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Borrowers at risk if inflation eats at wages: RBA

by ssimpkins13 minute read
Borrowers at risk if inflation eats at wages: RBA

The majority of mortgage holders are expected to weather looming rate rises, but the Reserve Bank has issued warnings around rising inflation and sinking house prices.

The Reserve Bank of Australia (RBA) expects borrowers will be able to cop rising interest rates over the next few years after building cash buffers through the pandemic, as outlined in its latest quarterly Financial Stability Review.

However, the central bank has warned that if household income doesn’t increase alongside inflation, there will be risks to borrowers’ capacity to make their mortgage repayments.

Borrowers and lenders have also been told to watch for swings in house price growth as rate rises loom, particularly for mortgages with a high loan-to-valuation ratio.


Using a model based on historical relationships between interest rates and supply and demand factors, the central bank has estimated that a 200-basis point rise in interest rates would lower house prices by around 15 per cent over a two-year period.

The RBA also completed a scenario analysis using information from its securitisation data set to examine the impacts on households if variable mortgage rates picked up by 200 bps.

Around 60 per cent of all mortgage borrowers have variable-rate loans, with around two-thirds of these being owner-occupiers.

According to the central bank, around 40 per cent of variable-rate borrowers had already made average monthly payments over the past year that would be large enough to cover such a rise in repayments.

A further 20 per cent would face an increase in their repayments that would max out at 20 per cent.

Around a quarter of variable-rate owner-occupiers would see their repayments rise by more than 30 per cent, but around half of these borrowers would have accumulated excess cash buffers equivalent to one year’s worth of their current minimum repayments.

The share of borrowers estimated to face a debt servicing ratio greater than 30 per cent (a common threshold to determine if the repayment burden is high) would double from around 10 per cent to 20 per cent.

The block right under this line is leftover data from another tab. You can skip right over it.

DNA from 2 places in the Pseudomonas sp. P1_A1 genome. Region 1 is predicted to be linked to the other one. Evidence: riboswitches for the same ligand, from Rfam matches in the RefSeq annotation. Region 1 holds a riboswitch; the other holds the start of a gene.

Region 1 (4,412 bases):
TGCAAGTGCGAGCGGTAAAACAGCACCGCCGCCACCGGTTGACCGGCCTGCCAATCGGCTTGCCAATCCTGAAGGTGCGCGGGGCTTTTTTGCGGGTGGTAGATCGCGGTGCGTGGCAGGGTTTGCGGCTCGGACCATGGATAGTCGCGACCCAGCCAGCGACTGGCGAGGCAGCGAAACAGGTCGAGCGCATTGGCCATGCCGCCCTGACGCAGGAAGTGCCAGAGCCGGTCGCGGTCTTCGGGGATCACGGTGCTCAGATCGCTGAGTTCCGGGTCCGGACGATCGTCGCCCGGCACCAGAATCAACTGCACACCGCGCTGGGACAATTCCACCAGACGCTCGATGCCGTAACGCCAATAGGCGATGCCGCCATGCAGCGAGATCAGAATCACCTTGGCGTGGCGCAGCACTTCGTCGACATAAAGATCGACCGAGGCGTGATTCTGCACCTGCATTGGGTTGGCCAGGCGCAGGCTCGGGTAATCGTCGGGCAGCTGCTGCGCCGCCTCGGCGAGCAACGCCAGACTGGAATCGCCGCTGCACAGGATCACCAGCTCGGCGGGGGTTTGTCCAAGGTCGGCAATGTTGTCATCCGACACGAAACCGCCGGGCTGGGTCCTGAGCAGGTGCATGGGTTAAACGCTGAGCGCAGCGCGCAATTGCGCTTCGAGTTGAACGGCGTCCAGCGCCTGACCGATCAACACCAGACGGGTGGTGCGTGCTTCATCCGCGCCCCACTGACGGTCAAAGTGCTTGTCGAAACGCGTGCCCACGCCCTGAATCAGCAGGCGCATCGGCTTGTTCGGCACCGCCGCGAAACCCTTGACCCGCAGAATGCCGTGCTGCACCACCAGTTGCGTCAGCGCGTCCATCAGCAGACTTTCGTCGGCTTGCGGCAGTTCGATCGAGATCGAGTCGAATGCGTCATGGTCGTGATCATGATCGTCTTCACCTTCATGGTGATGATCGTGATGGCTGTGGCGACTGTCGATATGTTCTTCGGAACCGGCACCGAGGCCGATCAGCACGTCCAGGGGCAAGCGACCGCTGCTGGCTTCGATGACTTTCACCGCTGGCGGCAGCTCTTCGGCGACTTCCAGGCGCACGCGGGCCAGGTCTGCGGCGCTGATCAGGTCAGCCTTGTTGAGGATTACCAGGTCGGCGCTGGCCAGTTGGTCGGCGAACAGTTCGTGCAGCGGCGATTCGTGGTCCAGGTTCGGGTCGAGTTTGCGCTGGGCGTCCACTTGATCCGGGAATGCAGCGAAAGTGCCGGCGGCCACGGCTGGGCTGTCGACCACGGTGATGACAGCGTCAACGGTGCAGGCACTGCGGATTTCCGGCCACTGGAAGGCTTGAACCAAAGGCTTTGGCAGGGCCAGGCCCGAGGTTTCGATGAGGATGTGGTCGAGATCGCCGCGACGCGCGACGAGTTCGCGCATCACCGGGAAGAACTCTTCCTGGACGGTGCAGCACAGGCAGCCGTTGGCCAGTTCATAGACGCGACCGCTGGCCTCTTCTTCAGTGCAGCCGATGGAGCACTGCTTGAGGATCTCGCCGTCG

Borrowers with fixed-rate loans are also expected to weather the rise in debt repayments when their fixed-rate terms expire. Close to 40 per cent of outstanding housing credit had fixed rates in late 2021, roughly double that at the start of 2020.

Over 90 per cent of fixed-rate loans that are due to expire in the next two years will face an increase in repayments – for over half of these borrowers, the increase is estimated to be in the range of zero to 20 per cent.

Around one-third of fixed-rate borrowers have terms that will expire beyond 2023, but they could face larger shocks depending on how rates evolve over the next two years.

The RBA has also forecast that investors with interest-only loans will face the largest adjustment in repayments, reflecting the additional change to principal and interest repayments when their fixed-rate periods expire.

“Although the estimated increases in repayments are sizeable for some borrowers, it should be manageable for most,” the Financial Stability Review said.

However, the RBA’s calculations have assumed household income after other expenses would remain unchanged.

“If rising inflation was to erode real household incomes, some borrowers may have to draw down their accumulated excess payment buffers much more quickly and/or cut back on other spending,” the central bank warned.

Building buffers